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Most of the teaching on the MA programme takes place in the Barber Institute of Fine Arts, which houses the Barber Institute Gallery, a valuable teaching collection, used by members of staff on a regular basis.

It is an excellent and representative collection of post-medieval European art, including paintings, engravings and drawings by artists such as Rembrandt, Turner, Van Dyck, Veronese and Vigée-LeBrun, as well as a major collection of 19th- and 20th-century works by artists such as Degas, Gauguin, Käthe Kollwitz, George Grosz, Manet, Miró, Picasso and Whistler.

The Barber Institute is home to an on-site research library which, in conjunction with the holdings of the University Main Library and the Special Collections of the Cadbury Research Library, makes Birmingham one of the best resourced Departments of History of Art in Britain.

You will also become part of, and contribute to, the vibrant international community of the College of Arts and Law Graduate School, which offers dedicated research resources and a supportive working environment. Our team of academic and operational staff are on hand to offer support and advice to all postgraduate students within the College.

Support with academic writing

As a postgraduate student in the College of Arts and Law, you have access to the Academic Writing Advisory Service (AWAS) which aims to help your transition from undergraduate to taught Masters level, or back into academia after time away. The service offers guidance on writing assignments and dissertations for your MA/MSc programme with individual support from an academic writing advisor via tutorials, email and the provision of online materials.

International students can access support for English Language development and skills through the Birmingham International Academy (BIA).

The University has been recognised for its impressive graduate employment, being named ‘University of the Year for Graduate Employment’ in The Times and The Sunday Times Good University Guide 2016.

In addition, the global edition of The New York Times has ranked the University 60th in the world and 9th in UK for post-qualification employability. The rankings illustrate the top 150 universities most frequently selected by global employers and are the result of a survey by French consulting firm Emerging and German consulting firm Trendence.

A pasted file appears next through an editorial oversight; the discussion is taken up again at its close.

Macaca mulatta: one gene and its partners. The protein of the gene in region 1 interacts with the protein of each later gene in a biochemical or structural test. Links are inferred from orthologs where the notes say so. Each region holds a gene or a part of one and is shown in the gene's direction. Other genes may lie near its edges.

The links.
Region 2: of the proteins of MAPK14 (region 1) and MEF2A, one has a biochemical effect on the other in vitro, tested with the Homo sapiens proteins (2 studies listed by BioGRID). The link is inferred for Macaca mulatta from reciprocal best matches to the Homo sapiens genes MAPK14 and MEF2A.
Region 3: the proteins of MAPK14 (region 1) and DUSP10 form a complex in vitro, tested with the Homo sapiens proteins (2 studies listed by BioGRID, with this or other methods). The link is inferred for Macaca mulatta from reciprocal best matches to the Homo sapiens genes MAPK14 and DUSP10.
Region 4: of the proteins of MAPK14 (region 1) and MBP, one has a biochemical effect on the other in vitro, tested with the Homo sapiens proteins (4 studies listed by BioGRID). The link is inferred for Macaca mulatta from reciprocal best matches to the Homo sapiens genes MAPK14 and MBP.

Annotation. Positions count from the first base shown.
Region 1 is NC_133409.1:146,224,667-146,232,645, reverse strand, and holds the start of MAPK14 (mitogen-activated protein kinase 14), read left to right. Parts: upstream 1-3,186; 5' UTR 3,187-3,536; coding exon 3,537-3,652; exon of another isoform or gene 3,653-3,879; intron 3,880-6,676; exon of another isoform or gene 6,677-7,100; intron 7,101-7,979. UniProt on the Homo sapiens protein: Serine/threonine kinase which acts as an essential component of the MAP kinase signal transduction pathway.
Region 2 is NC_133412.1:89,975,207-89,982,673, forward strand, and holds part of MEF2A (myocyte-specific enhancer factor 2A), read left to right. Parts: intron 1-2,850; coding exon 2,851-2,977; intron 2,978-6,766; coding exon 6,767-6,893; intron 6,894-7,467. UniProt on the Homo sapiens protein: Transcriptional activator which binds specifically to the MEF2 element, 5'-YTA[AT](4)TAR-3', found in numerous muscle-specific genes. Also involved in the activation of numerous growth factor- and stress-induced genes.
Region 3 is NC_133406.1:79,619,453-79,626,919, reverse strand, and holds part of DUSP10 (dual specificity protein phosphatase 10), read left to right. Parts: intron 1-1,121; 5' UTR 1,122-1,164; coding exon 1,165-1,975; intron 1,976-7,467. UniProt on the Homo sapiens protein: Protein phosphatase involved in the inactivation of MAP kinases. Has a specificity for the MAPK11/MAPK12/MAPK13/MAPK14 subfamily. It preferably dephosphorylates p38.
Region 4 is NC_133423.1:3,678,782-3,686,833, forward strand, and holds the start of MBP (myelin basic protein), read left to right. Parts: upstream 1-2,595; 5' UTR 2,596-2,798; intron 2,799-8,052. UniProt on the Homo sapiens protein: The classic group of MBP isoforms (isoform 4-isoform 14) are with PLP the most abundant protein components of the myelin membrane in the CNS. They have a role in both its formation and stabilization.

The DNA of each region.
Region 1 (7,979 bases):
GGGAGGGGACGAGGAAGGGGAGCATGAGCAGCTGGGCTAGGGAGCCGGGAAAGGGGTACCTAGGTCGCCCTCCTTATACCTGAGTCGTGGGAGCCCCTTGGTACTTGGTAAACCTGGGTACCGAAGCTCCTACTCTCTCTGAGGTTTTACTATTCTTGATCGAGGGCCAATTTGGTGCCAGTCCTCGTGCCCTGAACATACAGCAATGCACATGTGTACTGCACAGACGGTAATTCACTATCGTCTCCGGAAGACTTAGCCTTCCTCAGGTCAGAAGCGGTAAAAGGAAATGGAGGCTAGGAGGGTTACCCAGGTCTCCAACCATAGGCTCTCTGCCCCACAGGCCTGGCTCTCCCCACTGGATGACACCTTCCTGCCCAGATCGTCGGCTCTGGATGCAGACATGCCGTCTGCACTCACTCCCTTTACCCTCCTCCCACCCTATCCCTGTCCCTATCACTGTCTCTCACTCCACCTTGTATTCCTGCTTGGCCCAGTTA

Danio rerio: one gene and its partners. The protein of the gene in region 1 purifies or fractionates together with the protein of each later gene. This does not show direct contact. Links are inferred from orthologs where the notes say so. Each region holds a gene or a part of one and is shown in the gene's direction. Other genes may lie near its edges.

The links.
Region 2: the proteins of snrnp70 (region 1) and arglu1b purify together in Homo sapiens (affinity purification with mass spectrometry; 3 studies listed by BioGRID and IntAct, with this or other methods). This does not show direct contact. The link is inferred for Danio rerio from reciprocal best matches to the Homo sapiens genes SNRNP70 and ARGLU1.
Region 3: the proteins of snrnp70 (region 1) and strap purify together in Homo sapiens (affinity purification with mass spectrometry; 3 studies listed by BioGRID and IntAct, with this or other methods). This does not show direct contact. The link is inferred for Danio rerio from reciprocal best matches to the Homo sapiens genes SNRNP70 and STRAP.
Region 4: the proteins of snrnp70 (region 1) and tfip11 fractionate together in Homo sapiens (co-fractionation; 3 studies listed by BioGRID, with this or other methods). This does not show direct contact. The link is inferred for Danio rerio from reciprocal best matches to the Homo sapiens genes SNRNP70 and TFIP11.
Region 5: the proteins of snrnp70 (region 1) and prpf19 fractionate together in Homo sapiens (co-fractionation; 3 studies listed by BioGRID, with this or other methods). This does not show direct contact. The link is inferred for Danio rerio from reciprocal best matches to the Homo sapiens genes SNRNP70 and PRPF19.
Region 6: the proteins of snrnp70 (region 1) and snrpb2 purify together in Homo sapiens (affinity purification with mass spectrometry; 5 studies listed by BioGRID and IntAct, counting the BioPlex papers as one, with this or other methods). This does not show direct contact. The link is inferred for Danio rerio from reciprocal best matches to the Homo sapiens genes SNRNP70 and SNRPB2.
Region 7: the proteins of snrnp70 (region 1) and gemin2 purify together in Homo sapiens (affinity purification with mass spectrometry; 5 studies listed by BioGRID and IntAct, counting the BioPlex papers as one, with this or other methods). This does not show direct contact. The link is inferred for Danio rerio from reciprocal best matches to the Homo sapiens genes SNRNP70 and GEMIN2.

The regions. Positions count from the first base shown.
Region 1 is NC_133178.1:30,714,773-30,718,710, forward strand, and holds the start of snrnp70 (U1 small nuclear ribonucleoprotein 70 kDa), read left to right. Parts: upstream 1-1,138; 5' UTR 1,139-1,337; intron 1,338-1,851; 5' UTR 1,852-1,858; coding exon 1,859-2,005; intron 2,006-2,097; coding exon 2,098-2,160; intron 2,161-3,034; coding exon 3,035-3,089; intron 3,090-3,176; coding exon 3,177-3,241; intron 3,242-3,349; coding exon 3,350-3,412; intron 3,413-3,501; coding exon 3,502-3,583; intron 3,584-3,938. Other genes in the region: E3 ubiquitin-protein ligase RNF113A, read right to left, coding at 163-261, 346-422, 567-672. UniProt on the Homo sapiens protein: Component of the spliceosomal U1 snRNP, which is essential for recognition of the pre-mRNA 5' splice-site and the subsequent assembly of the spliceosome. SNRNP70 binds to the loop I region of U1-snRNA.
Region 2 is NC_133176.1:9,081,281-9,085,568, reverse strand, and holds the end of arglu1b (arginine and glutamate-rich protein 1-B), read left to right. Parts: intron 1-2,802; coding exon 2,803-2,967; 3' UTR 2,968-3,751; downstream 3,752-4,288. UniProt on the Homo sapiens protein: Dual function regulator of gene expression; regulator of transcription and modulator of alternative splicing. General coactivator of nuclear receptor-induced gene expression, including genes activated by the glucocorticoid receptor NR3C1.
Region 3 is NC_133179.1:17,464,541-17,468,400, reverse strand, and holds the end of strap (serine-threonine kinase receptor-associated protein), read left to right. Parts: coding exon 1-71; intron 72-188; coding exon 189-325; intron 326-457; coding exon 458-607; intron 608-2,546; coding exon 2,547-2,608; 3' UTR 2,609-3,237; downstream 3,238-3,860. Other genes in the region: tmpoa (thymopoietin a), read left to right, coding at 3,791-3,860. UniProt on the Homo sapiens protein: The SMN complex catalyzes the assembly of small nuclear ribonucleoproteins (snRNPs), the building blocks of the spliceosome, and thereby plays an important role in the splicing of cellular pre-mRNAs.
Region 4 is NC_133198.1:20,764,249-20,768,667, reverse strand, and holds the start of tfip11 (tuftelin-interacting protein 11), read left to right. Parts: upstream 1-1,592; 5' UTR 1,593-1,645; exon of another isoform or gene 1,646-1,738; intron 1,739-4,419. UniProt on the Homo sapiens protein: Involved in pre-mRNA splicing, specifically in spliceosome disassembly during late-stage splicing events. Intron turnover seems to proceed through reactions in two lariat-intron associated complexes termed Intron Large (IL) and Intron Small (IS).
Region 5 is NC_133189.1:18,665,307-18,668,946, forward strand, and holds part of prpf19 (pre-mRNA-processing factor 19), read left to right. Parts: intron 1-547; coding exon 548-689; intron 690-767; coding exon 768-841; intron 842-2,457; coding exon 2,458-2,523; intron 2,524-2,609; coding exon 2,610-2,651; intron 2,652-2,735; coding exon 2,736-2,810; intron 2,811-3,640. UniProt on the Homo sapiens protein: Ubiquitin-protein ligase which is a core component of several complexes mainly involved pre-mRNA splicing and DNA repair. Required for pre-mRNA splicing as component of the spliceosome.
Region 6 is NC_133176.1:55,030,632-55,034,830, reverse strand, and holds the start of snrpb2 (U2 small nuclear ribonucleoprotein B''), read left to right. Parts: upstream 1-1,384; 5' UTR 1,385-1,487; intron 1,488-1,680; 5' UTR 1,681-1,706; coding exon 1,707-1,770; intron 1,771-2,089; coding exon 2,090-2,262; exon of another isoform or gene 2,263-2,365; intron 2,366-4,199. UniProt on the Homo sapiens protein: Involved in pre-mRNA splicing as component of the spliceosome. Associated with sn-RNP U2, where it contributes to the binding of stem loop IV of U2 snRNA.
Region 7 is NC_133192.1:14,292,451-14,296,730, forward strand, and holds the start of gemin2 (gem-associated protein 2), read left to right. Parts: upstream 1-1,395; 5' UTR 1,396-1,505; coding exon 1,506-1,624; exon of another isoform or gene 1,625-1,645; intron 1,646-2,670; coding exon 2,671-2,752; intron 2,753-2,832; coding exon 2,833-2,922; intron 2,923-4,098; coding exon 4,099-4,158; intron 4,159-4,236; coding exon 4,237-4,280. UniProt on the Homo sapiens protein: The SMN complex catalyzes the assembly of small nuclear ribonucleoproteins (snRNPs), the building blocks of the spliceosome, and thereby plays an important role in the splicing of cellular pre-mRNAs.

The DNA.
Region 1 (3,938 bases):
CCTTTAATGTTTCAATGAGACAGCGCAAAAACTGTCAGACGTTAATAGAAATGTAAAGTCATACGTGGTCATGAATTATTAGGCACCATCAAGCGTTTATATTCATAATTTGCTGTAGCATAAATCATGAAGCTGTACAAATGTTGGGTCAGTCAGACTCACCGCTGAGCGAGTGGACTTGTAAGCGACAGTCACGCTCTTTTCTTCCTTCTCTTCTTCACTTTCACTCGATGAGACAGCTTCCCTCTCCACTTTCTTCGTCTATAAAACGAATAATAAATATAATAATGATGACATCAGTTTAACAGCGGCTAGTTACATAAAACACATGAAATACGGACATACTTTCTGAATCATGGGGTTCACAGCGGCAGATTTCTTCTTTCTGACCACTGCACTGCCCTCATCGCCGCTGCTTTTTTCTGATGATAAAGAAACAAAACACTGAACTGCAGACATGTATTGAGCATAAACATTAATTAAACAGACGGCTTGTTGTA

Your degree will provide excellent preparation for employment and this will be further enhanced by the employability skills training offered through the College of Arts and Law Graduate School. The University also offers a wide range of activities and services to give our students the edge in the job market, including: career planning designed to meet the needs of postgraduates; opportunities to meet employers face-to-face at on-campus recruitment fairs, employer presentations and skills workshops; individual guidance on your job applications, writing your CV and improving your interview technique; and access to comprehensive listings of hundreds of graduate jobs and work experience opportunities.

University of the Year for employability

Birmingham's History of Art graduates develop a broad range of transferable skills, including: familiarity with research methods; the ability to manage large quantities of information from diverse sources; the ability to organise information in a logical and coherent manner; the expertise to write clearly and concisely and to tight deadlines; critical and analytical ability; the capacity for argument, debate and speculation; and the ability to base conclusions on detailed research.

Our History of Art postgraduates also have the advantage of gaining hands-on experience at the Barber Institute of Fine Arts: the university's on-campus art gallery which is home to the Department of Art History, Curating and Visual Studies.

Over the past five years, 100% of History of Art postgraduates were in work and/or further study six months after graduation. Many graduates enter occupations relating to gallery and museum curatorship, management and research; others pursue careers in academia. Employers that our graduates have gone on to work for include: Barber Institute of Fine Arts; Birmingham Museum and Art Gallery; Bodleian Library; National Portrait Gallery; Royal Birmingham Society of Artists; University of Birmingham; and Victoria and Albert Museum.

Birmingham has been transformed into one of Europe's most exciting cities. It is more than somewhere to study; it is somewhere to build a successful future.

Get involved

In addition to the student groups hosted by the Guild of Students, each school runs its own social activities, research fora, seminars and groups for postgraduates.


Coming to Birmingham to study might be your first time living away from home. Our student accommodation will allow you to enjoy your new-found independence in safe, welcoming and sociable surroundings.

The City of Birmingham

One of Europe's most exciting destinations, Birmingham is brimming with life and cultures, making it a wonderful place to live, study and work. Our students fall in love with the city - around 40% of our graduates choose to make Birmingham their home.